playing classic R&B covers of artists like John Lee Hooker, Howlin'
Wolf, Bo Diddley, Jimmy Reed, etc...
How did Syd get in the band?
Syd wanted to have a go at being in a band. He had previously played for
one night at a CND fund-raising event with a band invented for just that
night, called Geoff Mott & The Mottoes. Steve Pyle brought
Syd along to a practise and asked if he could play bass with us and help
out on the vocals. They were at that time both at The Cambridge School
of Art. I remember Syd bringing along The Kinks' new record - 'You
Really Got Me' - and playing it over and over again.
You mention The Kinks - were there any other bands that influenced
It was unique. A melting pot of contrasting views, opinions and
influences that often fused together to create a new exciting life for
young people trying to throw off the shackles of post-war Britain. I
remember Allan Ginsberg giving a poetry reading at King's, Duke
Ellington playing an organ recital at Gt. St Mary's Church, student
'rag' days, continental films at The Arts Cinema, nights in Grantchester
Meadows, smoking my first spliff and losing my virginity. Much much
When did you last see Syd?
I saw him a lot in the 60s. He played with the band about 12 times
before finally settling in London and forming Pink Floyd. When he
returned to Cambridge and after the failure of Stars he became more
reclusive. Sometimes I would pass him in the street as he lived just
around the corner from me but he was always in a different world and I
didn't want to invade his privacy.
We, his school mates and friends, just let him go about his business. We
just remember him not for Pink Floyd but as a well-spoken likeable guy
that we grew up with - a friend who just lost his way.
Check out the I
Spy Syd in Cambridge website that holds many goodies, even now
when the tours no longer exists.
The music scene of Cambridge, Walking Tour, Venues and Bands. A
must read for everyone who is interested in Syd's Cambridge. This 36
pages booklet contains a Cambridge city map and has descriptions of the
different venues and many unknown Cambridge bands of the Sixties.
Researched and compiled by Warren Dosanjh. Edited and layout by Mick
Brown. Further contributions and research: Lee Wood, Alan Willis, Jenny
Spires, Brian Foskett, Viv ‘Twig’ Brans, Stephen Pyle, Albert Prior,
Jess Applin, Cherrill Richardson, Mike Richardson, Hank Wingate, David
Ellingham, Jonathon Church, Sudhir Agar, Dave Parker, Graham Smith, Tony
Middleton, Ivan Carling, Judy Woodford, Jenny Taylor, Stuart Dingley,
Dave Thaxter, Tim Renwick, Pete Rhodes. (March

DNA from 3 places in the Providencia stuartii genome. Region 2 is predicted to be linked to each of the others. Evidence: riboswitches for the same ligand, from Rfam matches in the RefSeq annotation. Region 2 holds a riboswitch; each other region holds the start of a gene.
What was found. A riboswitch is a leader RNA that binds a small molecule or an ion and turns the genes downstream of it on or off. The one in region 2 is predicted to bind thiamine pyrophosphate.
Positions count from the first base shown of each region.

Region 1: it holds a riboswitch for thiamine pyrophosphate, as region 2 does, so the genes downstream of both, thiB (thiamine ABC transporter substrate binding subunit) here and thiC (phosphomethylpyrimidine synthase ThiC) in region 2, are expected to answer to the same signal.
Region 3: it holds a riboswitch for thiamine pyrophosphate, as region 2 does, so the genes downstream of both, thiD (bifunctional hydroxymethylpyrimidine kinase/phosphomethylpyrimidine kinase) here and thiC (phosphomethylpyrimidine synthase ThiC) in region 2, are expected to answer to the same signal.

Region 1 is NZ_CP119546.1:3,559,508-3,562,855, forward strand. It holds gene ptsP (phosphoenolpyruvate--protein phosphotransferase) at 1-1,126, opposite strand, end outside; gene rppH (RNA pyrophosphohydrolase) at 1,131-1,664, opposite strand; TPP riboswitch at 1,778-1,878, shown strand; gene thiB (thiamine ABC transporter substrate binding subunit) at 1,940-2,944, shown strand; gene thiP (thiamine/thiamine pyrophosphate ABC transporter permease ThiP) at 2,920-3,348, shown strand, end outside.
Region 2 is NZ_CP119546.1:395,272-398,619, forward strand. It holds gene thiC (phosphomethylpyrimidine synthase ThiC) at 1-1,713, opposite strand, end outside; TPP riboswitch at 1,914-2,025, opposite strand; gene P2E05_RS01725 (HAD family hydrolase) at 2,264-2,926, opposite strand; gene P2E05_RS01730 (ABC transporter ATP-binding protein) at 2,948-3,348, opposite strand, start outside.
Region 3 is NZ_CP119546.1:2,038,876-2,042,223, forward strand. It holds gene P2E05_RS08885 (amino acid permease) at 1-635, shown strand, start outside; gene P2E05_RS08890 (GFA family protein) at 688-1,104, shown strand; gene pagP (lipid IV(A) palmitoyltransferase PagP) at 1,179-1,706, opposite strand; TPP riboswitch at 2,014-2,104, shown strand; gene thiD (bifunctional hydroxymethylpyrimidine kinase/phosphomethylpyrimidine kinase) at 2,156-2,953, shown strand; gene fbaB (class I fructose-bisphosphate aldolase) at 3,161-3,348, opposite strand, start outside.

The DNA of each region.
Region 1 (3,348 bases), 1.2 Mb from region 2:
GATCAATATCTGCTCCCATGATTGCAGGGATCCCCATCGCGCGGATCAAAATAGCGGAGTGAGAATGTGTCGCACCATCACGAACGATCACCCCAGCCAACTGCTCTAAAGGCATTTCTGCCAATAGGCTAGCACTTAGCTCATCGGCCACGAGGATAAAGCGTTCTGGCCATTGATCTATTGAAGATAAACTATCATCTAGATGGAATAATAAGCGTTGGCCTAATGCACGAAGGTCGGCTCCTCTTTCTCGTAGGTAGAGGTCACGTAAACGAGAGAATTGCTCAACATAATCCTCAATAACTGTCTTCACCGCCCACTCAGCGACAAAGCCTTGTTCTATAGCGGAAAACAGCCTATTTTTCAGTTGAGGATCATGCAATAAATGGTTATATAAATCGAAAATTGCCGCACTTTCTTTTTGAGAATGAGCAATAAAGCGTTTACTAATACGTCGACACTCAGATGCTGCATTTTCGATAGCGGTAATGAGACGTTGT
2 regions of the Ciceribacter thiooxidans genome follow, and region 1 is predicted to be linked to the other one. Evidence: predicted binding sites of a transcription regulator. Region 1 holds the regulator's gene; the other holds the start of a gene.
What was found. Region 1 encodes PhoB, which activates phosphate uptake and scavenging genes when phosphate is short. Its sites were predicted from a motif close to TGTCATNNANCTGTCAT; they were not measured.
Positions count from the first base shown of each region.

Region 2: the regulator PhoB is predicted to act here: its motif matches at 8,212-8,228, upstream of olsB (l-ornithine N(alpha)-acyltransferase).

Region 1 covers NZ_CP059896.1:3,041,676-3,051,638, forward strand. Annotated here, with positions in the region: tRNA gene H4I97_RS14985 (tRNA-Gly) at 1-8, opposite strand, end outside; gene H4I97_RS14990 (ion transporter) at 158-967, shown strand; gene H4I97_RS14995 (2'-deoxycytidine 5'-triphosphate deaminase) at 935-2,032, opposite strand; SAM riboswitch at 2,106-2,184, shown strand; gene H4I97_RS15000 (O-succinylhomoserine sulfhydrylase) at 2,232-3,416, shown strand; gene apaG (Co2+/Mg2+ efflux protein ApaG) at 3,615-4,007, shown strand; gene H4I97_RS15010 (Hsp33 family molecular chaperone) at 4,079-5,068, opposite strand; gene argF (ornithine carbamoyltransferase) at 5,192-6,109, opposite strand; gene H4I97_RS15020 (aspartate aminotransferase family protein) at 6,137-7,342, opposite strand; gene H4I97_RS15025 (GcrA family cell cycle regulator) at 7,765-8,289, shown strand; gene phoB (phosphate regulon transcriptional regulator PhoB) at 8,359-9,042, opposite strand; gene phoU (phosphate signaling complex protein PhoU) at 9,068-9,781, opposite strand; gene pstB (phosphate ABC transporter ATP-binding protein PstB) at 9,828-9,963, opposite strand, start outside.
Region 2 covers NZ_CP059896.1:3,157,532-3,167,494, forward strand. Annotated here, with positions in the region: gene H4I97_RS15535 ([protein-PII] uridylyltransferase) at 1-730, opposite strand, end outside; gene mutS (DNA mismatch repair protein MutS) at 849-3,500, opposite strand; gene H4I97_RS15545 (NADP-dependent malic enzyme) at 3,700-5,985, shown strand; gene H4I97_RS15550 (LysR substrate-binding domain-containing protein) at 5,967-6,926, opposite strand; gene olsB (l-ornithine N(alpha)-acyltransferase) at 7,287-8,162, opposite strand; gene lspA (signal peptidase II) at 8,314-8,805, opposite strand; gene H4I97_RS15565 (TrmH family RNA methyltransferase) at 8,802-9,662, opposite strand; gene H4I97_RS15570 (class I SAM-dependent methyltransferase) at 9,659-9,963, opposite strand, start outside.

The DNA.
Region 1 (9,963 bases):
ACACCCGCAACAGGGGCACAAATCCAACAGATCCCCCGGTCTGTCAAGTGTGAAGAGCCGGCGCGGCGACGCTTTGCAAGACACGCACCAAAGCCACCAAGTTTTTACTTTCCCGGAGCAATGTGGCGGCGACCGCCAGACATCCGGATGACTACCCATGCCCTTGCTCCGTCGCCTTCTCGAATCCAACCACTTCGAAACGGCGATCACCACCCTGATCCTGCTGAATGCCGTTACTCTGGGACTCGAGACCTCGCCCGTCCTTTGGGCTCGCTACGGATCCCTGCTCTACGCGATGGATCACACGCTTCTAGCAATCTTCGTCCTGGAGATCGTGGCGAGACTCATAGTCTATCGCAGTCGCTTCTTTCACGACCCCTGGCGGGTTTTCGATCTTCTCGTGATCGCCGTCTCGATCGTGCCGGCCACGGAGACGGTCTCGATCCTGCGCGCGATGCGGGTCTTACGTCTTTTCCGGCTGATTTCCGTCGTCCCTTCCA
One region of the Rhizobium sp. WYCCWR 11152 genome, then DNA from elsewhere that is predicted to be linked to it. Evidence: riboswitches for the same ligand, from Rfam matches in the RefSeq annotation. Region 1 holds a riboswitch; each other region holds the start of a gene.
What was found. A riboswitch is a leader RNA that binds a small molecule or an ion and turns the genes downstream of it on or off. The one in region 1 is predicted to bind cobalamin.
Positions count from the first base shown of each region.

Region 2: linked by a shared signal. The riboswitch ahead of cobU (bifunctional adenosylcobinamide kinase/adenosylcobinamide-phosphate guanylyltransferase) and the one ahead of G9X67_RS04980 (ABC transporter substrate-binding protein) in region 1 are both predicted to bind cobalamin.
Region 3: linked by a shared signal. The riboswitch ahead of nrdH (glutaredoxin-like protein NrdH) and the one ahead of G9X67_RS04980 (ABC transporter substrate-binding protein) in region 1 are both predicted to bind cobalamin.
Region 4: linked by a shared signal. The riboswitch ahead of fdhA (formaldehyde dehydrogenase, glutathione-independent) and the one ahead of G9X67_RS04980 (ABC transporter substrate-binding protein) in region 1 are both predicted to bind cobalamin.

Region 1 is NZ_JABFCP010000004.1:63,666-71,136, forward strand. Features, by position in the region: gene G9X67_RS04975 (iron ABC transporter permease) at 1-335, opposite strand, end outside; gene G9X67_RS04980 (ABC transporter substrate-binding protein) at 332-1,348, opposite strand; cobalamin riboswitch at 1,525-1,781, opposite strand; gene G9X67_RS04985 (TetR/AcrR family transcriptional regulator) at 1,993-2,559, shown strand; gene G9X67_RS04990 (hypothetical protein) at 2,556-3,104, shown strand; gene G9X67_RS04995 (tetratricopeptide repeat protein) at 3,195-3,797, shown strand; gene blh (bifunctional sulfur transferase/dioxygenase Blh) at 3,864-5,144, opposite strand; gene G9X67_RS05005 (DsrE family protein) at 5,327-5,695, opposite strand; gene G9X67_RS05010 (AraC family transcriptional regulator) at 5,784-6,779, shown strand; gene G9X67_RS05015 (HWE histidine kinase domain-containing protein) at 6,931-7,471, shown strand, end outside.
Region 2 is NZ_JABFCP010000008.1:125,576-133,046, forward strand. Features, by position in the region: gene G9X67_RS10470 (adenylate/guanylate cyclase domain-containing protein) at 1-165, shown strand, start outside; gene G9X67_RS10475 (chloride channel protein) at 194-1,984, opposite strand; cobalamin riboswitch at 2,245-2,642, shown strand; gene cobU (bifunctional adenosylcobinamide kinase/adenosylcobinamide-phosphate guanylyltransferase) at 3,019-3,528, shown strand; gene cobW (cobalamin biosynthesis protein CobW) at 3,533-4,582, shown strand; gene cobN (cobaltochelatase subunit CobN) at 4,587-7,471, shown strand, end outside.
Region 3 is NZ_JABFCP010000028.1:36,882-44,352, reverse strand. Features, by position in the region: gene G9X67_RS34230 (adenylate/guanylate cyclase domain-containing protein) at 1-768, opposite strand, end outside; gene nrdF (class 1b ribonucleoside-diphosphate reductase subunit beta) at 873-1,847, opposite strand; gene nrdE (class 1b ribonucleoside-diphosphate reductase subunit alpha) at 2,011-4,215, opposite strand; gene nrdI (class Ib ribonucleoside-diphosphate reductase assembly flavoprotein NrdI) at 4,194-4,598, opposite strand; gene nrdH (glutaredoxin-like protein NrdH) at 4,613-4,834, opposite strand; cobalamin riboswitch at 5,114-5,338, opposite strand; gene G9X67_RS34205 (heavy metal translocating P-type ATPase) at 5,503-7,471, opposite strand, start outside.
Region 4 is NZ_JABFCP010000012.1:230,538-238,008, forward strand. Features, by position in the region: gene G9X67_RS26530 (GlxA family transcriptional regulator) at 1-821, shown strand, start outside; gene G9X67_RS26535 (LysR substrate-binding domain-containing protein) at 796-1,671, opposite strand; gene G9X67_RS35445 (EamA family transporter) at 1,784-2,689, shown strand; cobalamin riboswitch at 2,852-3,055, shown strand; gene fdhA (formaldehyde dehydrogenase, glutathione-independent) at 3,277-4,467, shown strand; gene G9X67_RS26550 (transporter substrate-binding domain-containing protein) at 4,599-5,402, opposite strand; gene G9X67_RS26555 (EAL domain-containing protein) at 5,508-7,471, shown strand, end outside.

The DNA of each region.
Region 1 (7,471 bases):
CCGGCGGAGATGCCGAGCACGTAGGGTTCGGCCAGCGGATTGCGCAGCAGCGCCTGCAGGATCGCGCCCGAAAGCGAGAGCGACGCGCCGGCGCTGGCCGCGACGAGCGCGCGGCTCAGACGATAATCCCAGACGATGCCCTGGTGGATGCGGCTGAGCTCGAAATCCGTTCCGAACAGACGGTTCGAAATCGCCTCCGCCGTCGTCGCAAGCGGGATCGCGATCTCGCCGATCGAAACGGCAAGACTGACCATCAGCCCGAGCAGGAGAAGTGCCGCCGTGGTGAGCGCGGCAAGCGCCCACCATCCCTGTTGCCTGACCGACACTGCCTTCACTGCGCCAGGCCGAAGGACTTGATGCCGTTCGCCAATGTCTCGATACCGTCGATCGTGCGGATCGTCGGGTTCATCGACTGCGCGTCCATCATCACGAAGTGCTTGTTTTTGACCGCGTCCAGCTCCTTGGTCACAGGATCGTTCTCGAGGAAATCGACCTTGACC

2011 PDF download, about 5 MB)
of Those Without and Hollerin' Blues, with the staggering news that Syd
Barrett has never been a member of that last band. More about the
of Those Without (with and without Syd).
Pink Floyd Syd Barrett Interviews with Friends (2009): Roger
"Syd" Barrett - Cambridge Autumn 2009 Interviews with friends Richard
Jacobs, Sue Unwin, John Watkins, Stephen Pyle, Warren Dosanjh, Diana
McKenna, et.al. by Alexandros Papathanasiou. Hosted at Youtube: Pink
Floyd Syd Barrett Interviews with Friends.
Reflections: Sixties Counterculture in Cambridge, a film from
Alexandros Papathanasiou & Kameron Stroud (2011). Reminiscence of the
sixties alternative movement in Cambridge by 7 local interviewees,
including Warren Dosanjh and Stephen Pyle. The film reflects the
interviewees memories during that time as well as it addresses their
powerful conclusions about the impact of the 60's alternative generation
on the present time. Hosted at Youtube: part
1 (10:46) and part
2 (10:11). Hosted at Vimeo: Reflections.
The next months will be musically dedicated to Pink
Floyd and several, if not all, of the serious music magazines are
hanging a separate wagon at EMI's gravy train.
Rock 162 (with AC/DC on the cover) comes with a separate Pink Floyd
24 pages booklet, titled at one side: The making of the Dark Side Of
The Moon, and at the other side (when you turn the booklet around) The
making of Wish You Were Here, written by Pink Floyd biographer Glenn
Povey, with pictures of Jill Furmanovsky.
215, ridiculously called the October 2011 edition while we purchased it
now in August (somebody ought to tell those Mojo editors what a calendar
is), has a 12 pages Pink Floyd cover story from Pigs
Might Fly author Mark Blake and with pictures from... Jill
Furmanovsky, but more about that later.
Rock Prog (out on August 31) will be celebrating the 40-th birthday of Meddle,
an album that – according to their blurb – changed the sound of Pink
Floyd and prog rock forever.
But we start with the most recent Uncut
(that has a Marc Bolan / T-Rex cover, but it didn't cross the Channel
yet) where Nick Mason expresses his belief that there still is room for
a combined Piper/Saucerful Immersion set. That extended CD-box-set would
have early Pink Floyd rarities as Vegetable Man and Scream Thy
last Scream but also...
...we've got some demos that were made really early on, which I think
are just charming. these come from 1965 and include 'Lucy Leave', "I'm A
King Bee", "Walk With Me Sydney", and "Double O-Bo". They're very R'n'B.
Of course we were yet another English band who wanted to be an American
style R'n'B band. We recorded the demo at Decca. I think it must have
been, in Broadhurst Gardens. A friend of Rick's was working there as an
engineer, and managed to sneak us in on a Saturday night when the studio
As all Immersion sets come with some live recordings as well all eyes
(or ears) are pointing into the direction of the Gyllene Cirkeln